about prettymaps

prettymaps is an experimental map from Stamen Design. It is an interactive map composed of multiple freely available, community-generated data sources:

In all there are four different raster layers and six data layers (that mean all the map data is sent in its raw form and rendered as visual elements by the browser) that may be visible depending on the bounding box and zoom level of the map.

It looks (at least for the stuff you can see) like this:

But when you put it all together here's what the world looks like at zoom level 3:

The white ghost-like shapes represent all the places where Flickr users have taken photos; the blue and green lines are OSM motorways and paths respectively; the orange shapes are urban areas as identified by Natural Earth. Unlike traditional maps most (and sometimes) all the data for a given layer is displayed, with only subtle variations in line width and other design considerations, regardless of zoom level.

This clustering effect offers a view of built environments around the world but also a visual representation of those places where no data has been recorded. This is most pronounced when you compare the density of coverage for Africa and South America with North America and Europe but you can see the same thing happening when you look at a map of the border between Canada and the United States:


At first glance, there seems to be much happening (aside from what appears to be a bulk import of road data in to OSM for the province of Alberta, in the top left hand corner) much beyond the fiftieth or fifty-first parallel, which pretty accurately reflects where most Canadians live, but if you look closely you can make out the traces of the the outline of all places where people have taken photos and uploaded them to Flickr.

At zoom level 4 the shapes of urban areas begin to respond to mouse events on the screen. As you move you mouse over the outline for an area its name (or in the case of Natural Earth data its unique ID) will be displayed. As you continue to zoom in the pink and blue shapes of cities and neighbourhoods derived from Flickr photos beging to appear and the Natural Earth urban areas shift from the foreground to the background with the OSM roads overlapping in hot flashes around towns and cities and holding everything together in whispers.

East Coast

At zoom level 8 city names are shown alongside motorways:


Here's another example just because it's... well, pretty:


At zoom level 13 neighbourhood names are shown, as are smaller roads and paths and cycleways. On-ramps and off-ramps (or links as they are known in OSM lingo) are given extra special attention and it's fascinating to see the way they stand out in relation to the rest of the city almost like cartilage in an x-ray:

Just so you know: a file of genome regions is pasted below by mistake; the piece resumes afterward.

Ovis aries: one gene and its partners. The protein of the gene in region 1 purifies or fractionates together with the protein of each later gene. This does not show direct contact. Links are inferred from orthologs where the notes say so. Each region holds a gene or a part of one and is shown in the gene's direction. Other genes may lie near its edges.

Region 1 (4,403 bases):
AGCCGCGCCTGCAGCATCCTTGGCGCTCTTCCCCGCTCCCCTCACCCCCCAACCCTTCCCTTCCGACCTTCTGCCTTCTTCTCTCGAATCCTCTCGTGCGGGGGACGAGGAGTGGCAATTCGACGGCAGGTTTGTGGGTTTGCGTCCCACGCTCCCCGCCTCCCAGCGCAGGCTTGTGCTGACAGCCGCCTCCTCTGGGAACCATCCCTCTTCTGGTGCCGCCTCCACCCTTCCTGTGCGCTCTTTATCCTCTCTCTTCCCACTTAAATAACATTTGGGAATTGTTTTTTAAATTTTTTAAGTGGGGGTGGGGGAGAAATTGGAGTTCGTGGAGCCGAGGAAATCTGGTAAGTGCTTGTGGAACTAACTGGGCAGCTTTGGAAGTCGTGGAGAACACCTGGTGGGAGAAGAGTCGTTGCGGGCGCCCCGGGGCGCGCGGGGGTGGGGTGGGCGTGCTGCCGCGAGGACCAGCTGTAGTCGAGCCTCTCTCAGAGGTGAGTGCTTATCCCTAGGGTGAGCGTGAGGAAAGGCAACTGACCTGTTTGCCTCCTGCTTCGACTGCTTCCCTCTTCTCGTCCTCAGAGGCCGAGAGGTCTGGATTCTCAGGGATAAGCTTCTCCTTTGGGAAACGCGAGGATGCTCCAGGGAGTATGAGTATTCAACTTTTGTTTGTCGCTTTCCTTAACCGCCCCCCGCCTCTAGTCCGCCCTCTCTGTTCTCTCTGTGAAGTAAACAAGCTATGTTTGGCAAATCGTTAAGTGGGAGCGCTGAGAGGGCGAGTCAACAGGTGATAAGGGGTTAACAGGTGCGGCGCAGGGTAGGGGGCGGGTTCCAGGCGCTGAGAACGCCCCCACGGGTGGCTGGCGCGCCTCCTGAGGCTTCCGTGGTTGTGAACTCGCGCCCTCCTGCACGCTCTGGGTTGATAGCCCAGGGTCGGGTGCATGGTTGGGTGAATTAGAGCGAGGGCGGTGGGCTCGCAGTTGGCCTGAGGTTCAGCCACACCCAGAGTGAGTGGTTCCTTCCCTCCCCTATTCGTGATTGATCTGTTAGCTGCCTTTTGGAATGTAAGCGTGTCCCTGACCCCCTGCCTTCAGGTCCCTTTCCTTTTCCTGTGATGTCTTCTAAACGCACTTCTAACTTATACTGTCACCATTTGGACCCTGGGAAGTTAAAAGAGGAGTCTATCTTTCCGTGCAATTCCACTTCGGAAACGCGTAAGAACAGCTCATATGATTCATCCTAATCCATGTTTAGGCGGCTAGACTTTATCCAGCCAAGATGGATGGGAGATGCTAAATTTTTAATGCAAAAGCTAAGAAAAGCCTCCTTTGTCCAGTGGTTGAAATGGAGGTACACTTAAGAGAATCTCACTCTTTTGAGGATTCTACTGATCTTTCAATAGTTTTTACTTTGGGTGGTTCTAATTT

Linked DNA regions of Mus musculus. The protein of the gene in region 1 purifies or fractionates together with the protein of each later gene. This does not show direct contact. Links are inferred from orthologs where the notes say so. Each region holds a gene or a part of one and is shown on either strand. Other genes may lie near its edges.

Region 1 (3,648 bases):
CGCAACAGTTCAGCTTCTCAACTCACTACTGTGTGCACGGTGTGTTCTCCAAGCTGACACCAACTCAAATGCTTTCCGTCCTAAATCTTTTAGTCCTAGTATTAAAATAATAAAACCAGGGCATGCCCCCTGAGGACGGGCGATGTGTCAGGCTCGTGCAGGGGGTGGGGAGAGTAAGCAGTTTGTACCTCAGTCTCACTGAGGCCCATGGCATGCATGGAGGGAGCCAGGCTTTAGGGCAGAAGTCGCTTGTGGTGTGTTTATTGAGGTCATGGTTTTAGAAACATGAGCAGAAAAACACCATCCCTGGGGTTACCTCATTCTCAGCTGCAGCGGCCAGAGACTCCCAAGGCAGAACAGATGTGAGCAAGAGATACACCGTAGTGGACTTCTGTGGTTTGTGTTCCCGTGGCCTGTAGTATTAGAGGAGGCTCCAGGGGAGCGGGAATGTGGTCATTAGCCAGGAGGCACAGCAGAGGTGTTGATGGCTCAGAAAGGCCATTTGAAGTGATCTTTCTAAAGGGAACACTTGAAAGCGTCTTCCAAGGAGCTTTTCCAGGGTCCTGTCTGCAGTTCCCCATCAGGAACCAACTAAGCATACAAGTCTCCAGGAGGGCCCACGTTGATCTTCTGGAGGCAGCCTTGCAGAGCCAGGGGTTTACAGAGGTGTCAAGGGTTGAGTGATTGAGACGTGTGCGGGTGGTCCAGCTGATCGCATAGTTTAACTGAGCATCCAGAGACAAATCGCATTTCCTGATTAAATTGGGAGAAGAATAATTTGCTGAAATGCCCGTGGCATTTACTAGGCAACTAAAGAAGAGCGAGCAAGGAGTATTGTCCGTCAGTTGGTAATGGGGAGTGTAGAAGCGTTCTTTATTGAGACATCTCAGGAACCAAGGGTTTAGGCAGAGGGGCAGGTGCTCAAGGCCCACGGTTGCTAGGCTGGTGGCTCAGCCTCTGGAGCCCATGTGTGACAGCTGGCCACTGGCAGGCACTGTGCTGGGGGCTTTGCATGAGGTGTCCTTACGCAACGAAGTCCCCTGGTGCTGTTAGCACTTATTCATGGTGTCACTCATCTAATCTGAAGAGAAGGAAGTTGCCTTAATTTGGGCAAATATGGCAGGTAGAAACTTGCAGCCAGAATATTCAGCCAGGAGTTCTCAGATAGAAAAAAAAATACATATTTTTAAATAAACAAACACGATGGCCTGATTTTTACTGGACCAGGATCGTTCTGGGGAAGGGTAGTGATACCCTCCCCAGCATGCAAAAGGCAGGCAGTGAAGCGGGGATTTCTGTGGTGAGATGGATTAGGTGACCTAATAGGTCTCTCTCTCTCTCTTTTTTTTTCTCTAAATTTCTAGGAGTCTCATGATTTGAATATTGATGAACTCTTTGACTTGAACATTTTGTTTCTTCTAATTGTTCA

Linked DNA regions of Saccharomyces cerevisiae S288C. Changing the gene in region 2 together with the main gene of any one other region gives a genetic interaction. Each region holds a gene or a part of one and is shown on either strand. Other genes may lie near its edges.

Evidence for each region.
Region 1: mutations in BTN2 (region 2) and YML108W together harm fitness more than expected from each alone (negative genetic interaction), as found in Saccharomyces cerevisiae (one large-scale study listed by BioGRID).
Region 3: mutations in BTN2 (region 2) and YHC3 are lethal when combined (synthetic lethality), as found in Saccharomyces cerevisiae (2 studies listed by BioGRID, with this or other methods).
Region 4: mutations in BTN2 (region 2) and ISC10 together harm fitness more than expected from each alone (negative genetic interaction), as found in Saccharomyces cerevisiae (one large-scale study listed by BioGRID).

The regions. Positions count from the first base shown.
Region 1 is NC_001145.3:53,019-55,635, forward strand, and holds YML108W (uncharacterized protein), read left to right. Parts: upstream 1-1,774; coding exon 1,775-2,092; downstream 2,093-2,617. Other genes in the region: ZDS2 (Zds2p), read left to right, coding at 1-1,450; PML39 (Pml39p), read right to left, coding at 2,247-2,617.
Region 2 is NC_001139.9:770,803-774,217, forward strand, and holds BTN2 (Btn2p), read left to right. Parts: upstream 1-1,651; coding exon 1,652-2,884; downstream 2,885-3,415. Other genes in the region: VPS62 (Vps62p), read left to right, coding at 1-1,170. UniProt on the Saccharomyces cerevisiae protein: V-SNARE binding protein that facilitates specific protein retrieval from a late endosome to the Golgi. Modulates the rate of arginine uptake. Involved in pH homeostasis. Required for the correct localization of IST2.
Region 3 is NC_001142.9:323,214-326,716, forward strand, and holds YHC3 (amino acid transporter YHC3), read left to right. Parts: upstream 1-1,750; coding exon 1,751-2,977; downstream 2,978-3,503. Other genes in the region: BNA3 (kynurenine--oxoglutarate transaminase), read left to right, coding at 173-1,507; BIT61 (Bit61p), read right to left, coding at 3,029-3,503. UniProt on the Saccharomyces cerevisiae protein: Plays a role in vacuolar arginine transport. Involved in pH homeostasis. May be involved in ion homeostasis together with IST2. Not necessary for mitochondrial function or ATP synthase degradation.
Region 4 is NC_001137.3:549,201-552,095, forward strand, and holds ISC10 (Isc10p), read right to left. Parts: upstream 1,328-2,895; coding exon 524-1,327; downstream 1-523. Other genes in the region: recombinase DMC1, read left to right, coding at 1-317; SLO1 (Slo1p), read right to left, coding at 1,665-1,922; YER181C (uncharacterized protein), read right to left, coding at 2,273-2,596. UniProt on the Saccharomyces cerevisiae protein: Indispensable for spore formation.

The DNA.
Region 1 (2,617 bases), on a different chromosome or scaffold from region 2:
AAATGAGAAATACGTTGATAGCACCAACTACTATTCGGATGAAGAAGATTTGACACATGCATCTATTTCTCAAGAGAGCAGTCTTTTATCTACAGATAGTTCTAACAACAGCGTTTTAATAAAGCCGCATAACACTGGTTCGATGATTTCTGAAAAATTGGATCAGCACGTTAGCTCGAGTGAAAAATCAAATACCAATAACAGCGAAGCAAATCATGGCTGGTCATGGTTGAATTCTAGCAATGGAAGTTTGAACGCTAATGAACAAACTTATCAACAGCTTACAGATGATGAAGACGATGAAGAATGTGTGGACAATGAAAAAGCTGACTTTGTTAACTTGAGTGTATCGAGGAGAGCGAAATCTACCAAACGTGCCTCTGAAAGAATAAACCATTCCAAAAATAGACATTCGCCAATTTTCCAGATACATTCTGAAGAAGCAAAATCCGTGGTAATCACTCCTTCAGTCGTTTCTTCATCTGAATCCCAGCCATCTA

Bay Bridge

The entire world has been mapped this way between zoom levels 2 and 10. So far, only the San Francisco Bay Area, Los Angeles, New York and London have been mapped to street level (or zoom level 15). The plan is to add more cities as fast as time and life's usual bad craziness permit. If there's some place you're keen to see mapped let us know.

These maps were made using TileStache and PolyMaps, open-source tools developed by Stamen for generating map tiles and creating interactive slippy-maps. These tools make it possible to design individual map layers quickly and allow you to easily re-arrange the order in which they are displayed and ultimately how they affect one another. The ability to create conventional map tiles that are just raw data and have them be processed and then rendered in the browser opens up avenues only just glimpsed at by a project like prettymaps.

Under normal circumstances, it might be practical to take the four raster layers and render them as a single composited tile set (if only to save on disk space) but we've left them as-is for people who want to look under the hood and see the potential that these tools offer for making new and interesting maps.

prettymaps operates very much at the edge of what the current crop of web browsers are comfortable doing. SVG support in most browsers is still a work in progress and not necessarily designed for displaying the volume of data that prettymaps can sometimes load. That any of this is possible at all is reason enough to celebrate and, we think, to investigate what is possible and where the rough edges remain.

As of this writing, prettymaps works best in the most recent versions of Safari and Firefox, only sort of works in developer versions of Chrome and has not been tested in IE — it will ask a lot from your browser no matter what.

Finally, if you'd like to hide the search box and other map controls you can toggle their display by pressing the escape button on your keyboard.


This version (August 2010) of prettymaps is coded-named Isola after the Finnish textile designer Maija Isola. At a time when the tools for making custom maps and bespoke cartographies are becoming easier and more accessible it is nice to look back at her work and imagine the maps she might have made if she were alive today.

Isola is also a fictional city in the novels of the writer Ed McBain:

The town, Isola, in which these novels were set, was unmistakably New York. Since it did not declare itself as the Big Apple, it was not open to McBain to rely merely on a recital of the city's famous precincts, parks and landmarks to give his background authenticity. Isola lived, triumphantly in its own right, alongside New York but not simply mimicking it.

The Times (of London)

Which is a healthy way to think about maps in general.

Okay, great. Now take me to the map!